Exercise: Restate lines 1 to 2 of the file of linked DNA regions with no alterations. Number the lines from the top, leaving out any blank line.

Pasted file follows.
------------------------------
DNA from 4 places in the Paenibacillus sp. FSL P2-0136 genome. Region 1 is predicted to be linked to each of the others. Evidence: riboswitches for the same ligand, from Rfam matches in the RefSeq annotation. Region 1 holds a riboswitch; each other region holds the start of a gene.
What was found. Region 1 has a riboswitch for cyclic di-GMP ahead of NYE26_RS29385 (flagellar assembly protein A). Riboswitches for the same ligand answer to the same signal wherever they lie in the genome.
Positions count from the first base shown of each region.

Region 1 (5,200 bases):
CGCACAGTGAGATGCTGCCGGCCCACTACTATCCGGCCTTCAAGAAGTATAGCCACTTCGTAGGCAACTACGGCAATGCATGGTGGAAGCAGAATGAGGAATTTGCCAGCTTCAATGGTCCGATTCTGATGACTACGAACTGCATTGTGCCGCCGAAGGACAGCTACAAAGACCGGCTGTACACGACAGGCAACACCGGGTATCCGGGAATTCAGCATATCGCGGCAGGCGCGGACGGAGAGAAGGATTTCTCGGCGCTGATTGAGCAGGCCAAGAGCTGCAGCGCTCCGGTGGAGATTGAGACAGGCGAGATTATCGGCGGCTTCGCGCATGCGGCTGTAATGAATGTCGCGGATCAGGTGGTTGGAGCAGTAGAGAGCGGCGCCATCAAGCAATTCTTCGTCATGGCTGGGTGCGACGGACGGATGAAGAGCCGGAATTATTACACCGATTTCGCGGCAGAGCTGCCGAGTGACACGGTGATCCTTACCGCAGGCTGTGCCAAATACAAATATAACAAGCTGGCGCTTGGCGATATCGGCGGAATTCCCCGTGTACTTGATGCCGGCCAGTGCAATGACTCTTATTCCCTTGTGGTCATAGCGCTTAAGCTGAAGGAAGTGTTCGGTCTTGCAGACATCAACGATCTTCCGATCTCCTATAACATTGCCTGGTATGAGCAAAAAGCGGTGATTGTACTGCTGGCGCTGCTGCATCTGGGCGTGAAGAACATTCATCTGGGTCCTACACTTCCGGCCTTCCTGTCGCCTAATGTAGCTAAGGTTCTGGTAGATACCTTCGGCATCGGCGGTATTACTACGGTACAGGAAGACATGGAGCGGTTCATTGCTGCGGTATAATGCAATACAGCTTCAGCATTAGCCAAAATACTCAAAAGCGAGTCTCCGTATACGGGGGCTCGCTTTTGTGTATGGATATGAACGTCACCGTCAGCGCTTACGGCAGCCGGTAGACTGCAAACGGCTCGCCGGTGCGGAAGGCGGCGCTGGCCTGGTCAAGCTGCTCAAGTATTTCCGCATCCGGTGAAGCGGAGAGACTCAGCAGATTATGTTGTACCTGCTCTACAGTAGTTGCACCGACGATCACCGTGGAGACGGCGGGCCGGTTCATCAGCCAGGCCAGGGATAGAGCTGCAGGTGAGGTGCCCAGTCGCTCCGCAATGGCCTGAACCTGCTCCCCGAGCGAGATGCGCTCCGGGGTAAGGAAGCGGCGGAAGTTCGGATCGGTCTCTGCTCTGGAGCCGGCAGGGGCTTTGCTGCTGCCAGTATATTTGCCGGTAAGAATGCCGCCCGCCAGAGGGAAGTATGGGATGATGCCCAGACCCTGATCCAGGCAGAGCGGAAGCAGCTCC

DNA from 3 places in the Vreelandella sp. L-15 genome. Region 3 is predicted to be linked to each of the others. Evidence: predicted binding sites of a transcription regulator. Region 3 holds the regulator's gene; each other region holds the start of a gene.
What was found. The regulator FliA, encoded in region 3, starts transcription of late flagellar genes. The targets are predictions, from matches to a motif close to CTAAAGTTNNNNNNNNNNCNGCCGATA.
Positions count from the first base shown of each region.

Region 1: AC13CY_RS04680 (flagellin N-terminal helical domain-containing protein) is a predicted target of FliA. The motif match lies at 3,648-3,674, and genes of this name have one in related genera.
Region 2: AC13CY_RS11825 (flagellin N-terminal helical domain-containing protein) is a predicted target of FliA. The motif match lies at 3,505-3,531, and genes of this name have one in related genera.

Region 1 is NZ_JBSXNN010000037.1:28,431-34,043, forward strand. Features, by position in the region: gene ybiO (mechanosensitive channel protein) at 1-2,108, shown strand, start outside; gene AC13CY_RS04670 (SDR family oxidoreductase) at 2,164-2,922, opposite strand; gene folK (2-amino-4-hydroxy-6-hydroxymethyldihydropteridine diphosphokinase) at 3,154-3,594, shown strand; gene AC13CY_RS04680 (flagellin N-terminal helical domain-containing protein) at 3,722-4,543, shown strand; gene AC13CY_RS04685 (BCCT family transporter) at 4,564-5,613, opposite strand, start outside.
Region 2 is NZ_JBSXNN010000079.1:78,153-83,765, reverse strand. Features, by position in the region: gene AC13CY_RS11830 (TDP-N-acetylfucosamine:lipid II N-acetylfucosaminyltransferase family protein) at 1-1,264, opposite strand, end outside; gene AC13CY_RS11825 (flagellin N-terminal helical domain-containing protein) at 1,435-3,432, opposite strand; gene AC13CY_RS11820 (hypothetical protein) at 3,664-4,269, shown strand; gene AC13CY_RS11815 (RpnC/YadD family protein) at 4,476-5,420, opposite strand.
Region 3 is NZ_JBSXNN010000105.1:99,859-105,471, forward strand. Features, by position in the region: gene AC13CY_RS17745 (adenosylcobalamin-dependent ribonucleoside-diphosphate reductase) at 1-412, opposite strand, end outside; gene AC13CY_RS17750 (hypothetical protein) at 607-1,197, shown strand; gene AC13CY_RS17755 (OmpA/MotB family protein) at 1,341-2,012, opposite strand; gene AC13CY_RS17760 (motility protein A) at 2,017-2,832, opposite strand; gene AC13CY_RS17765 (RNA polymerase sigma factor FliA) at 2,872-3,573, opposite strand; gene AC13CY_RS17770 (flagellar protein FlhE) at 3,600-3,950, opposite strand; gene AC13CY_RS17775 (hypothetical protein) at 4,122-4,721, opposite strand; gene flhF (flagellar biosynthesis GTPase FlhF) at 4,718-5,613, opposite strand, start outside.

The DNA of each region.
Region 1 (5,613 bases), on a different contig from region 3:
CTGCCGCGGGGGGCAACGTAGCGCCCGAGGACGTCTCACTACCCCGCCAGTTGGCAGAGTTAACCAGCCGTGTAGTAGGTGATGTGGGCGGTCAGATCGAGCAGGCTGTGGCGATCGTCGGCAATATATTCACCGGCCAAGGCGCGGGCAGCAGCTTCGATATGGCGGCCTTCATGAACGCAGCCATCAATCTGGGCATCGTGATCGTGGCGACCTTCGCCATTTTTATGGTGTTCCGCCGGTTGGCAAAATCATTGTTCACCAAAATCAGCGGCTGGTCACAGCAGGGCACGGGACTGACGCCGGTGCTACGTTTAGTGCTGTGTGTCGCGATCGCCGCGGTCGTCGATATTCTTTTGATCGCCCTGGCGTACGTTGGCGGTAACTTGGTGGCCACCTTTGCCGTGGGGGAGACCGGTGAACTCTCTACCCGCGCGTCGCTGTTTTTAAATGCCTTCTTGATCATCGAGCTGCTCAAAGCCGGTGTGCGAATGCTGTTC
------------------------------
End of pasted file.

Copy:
DNA from 4 places in the Paenibacillus sp. FSL P2-0136 genome. Region 1 is predicted to be linked to each of the others. Evidence: riboswitches for the same ligand, from Rfam matches in the RefSeq annotation. Region 1 holds a riboswitch; each other region holds the start of a gene.
What was found. Region 1 has a riboswitch for cyclic di-GMP ahead of NYE26_RS29385 (flagellar assembly protein A). Riboswitches for the same ligand answer to the same signal wherever they lie in the genome.